Petunias at Bella Fortuna
Although my news from Northport this week is literary, I’m going to give a lot of it in pictures. You can follow the links for more words.
Poet Teresa Scollon
Teresa Scollon was at the Leelanau Township Library on Tuesday evening, where the audience happily succumbed to tears in response to her quiet reading of very powerful poetry. She read from her book of poems, To Embroider the Ground with Prayer, talked about her writing process, answered questions, and wound up by sharing with us a new poem. Teresa and I will be connecting again, as I am determined to get her back to Northport this fall for a visit to Dog Ears Books, so that people who missed her at the library will have another chance. She is, as some of my literary friends say, “the real deal.”
Dorene, Trudy, Linda, Pamela, Marilyn
Dorene O’Brien, fiction writer from Detroit, is the real deal, too, and her annual visit to Northport is the occasion for a group of us to get together for lunch and writing talk. This year we convened at Bella Fortuna, the new Tuscan restaurant in Lake Leelanau. O’Brien is the author of Voices of the Lost and Found (a short story collection available at Dog Ears Books) and many other stories, one of which you can read online here. I highly recommend the tiramisu.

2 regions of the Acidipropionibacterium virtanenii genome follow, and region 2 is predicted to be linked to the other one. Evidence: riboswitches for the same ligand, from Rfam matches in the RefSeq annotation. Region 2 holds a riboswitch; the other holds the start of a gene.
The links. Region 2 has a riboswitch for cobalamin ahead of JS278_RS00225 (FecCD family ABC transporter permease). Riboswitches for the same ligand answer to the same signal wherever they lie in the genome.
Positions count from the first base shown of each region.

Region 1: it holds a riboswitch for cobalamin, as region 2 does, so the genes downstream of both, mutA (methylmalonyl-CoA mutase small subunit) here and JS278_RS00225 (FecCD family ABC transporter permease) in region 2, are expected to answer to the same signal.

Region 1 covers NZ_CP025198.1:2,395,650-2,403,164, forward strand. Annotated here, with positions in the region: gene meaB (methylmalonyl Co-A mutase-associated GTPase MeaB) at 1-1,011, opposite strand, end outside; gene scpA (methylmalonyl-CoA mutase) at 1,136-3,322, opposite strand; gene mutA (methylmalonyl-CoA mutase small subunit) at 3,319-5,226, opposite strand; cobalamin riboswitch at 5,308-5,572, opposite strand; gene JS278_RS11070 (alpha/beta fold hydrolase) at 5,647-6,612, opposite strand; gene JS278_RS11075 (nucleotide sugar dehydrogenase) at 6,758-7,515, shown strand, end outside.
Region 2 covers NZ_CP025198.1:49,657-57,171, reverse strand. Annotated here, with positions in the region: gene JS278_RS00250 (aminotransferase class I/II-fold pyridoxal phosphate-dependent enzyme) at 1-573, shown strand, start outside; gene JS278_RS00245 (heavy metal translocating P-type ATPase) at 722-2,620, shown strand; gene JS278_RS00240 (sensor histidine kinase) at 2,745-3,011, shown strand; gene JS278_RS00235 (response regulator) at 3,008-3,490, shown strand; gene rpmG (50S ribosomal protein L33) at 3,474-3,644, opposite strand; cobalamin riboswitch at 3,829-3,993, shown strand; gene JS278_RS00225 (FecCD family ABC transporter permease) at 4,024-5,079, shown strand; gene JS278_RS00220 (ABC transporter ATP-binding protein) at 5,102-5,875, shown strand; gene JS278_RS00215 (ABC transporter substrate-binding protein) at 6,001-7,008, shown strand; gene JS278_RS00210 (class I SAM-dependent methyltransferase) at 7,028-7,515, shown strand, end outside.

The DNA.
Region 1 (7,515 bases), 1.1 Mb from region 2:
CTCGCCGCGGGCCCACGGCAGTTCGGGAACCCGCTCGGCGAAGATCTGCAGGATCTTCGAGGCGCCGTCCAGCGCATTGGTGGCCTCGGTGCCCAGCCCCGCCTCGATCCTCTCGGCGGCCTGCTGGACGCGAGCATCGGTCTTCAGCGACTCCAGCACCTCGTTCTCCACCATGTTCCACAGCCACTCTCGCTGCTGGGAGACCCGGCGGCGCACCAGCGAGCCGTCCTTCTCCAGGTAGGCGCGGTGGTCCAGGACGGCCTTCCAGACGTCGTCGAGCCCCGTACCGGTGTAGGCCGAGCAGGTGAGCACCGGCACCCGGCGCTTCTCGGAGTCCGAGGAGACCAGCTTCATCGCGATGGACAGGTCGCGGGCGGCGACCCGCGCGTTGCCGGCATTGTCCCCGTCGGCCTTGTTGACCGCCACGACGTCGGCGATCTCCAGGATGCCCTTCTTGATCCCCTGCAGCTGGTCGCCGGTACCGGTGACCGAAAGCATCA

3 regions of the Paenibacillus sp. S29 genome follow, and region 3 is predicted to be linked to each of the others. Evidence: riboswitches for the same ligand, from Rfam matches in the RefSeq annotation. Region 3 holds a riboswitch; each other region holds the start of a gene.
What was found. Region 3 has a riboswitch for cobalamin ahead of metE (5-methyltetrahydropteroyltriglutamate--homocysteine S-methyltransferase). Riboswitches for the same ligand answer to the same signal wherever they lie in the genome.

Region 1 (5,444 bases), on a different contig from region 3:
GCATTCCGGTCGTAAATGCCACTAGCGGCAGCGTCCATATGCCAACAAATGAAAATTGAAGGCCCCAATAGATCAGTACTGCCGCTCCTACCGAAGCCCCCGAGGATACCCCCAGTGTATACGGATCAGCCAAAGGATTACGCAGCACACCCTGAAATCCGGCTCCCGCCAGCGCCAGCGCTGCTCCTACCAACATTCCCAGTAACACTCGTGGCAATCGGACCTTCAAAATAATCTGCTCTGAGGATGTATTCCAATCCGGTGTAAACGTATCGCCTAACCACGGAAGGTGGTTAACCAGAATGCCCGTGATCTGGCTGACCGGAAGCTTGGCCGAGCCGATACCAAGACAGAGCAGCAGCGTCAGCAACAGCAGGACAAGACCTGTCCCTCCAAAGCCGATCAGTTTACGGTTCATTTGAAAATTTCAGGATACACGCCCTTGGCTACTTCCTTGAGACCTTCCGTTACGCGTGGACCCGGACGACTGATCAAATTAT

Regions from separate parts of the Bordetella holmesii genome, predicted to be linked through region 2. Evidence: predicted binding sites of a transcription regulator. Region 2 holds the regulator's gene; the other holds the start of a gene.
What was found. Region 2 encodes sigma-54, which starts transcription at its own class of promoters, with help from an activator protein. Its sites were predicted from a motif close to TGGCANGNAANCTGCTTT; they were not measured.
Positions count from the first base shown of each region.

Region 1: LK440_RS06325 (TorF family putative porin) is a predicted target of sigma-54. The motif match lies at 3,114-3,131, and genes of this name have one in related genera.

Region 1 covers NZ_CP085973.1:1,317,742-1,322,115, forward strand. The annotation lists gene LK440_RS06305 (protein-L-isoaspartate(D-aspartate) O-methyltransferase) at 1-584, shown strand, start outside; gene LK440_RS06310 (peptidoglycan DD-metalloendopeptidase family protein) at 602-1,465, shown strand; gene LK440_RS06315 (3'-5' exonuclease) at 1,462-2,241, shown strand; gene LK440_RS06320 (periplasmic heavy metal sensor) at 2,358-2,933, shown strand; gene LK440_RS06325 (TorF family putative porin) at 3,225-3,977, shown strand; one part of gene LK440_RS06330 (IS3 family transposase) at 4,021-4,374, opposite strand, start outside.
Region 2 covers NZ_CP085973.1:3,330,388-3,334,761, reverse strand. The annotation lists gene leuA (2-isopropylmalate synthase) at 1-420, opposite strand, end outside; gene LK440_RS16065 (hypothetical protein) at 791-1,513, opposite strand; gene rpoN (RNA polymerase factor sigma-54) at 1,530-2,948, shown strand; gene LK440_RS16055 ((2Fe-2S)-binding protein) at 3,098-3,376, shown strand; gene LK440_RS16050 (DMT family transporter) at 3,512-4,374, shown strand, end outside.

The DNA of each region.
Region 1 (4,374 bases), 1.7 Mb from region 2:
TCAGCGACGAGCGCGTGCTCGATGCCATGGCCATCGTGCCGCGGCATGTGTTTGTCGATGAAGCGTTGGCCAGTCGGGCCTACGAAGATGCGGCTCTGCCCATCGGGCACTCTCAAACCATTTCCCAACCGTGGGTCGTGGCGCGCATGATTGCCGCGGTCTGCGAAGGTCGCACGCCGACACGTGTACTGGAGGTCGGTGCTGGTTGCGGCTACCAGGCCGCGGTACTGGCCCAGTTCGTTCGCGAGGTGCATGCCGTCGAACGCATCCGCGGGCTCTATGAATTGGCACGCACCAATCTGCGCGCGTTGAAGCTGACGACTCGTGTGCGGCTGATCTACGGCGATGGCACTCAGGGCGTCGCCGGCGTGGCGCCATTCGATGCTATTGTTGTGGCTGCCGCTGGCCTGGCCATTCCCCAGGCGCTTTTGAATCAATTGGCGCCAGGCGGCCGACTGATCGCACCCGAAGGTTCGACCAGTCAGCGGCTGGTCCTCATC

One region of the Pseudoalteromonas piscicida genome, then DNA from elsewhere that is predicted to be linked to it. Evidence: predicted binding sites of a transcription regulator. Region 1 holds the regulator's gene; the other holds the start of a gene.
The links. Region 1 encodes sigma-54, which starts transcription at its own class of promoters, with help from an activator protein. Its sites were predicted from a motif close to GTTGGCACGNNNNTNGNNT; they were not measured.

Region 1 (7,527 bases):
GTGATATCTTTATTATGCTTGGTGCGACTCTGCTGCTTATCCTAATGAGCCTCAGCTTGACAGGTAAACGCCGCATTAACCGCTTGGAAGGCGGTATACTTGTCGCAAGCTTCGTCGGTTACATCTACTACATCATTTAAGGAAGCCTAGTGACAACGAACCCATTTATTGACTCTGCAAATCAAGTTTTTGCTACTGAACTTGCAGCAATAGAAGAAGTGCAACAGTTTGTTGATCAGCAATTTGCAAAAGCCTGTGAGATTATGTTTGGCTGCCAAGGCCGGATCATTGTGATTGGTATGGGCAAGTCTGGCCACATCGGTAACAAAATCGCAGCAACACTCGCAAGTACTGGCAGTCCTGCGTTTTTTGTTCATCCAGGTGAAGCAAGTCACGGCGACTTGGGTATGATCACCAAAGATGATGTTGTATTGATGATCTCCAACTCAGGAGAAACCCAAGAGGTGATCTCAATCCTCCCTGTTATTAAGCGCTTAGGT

Don't skip dessert!
Lynne Rae Perkins
Finally, Lynne Rae Perkins, Newbery winner for her YA novel Criss Cross, trekked up to Northport from Suttons Bay with posters for the new children’s book she illustrated, Seed by Seed, a children's story of Johnny Appleseed written by Esme Raji Codell of Chicago. We will launch the book at Dog Ears on August 21. That’s a Tuesday evening, and the event is scheduled for 7-9 p.m., so mark your calendar now. And while you’ve got the calendar out, be sure to make a note about Bonnie Jo Campbell’s reading at Dog Ears, too, on Sunday, August 19, 1-3 p.m.
Poster in bookstore window
Finally, did you read Doctor Dolittle books as a child? I certainly did, and one character in particular made my single head spin.
“Excuse me, surely you are related to the Deer Family, are you not?”
“Yes,” said the pushmi-pullyu—“to the Abyssinian Gazelles and the Asiatic Chamois—on my mother’s side. My father’s great-grandfather was the last of the Unicorns.”
- Hugh Lofting, The Story of Doctor Dolittle
Here is my own neighborhood pushmi-pullyu. Do you see it? Do you believe it?
Which way is it facing?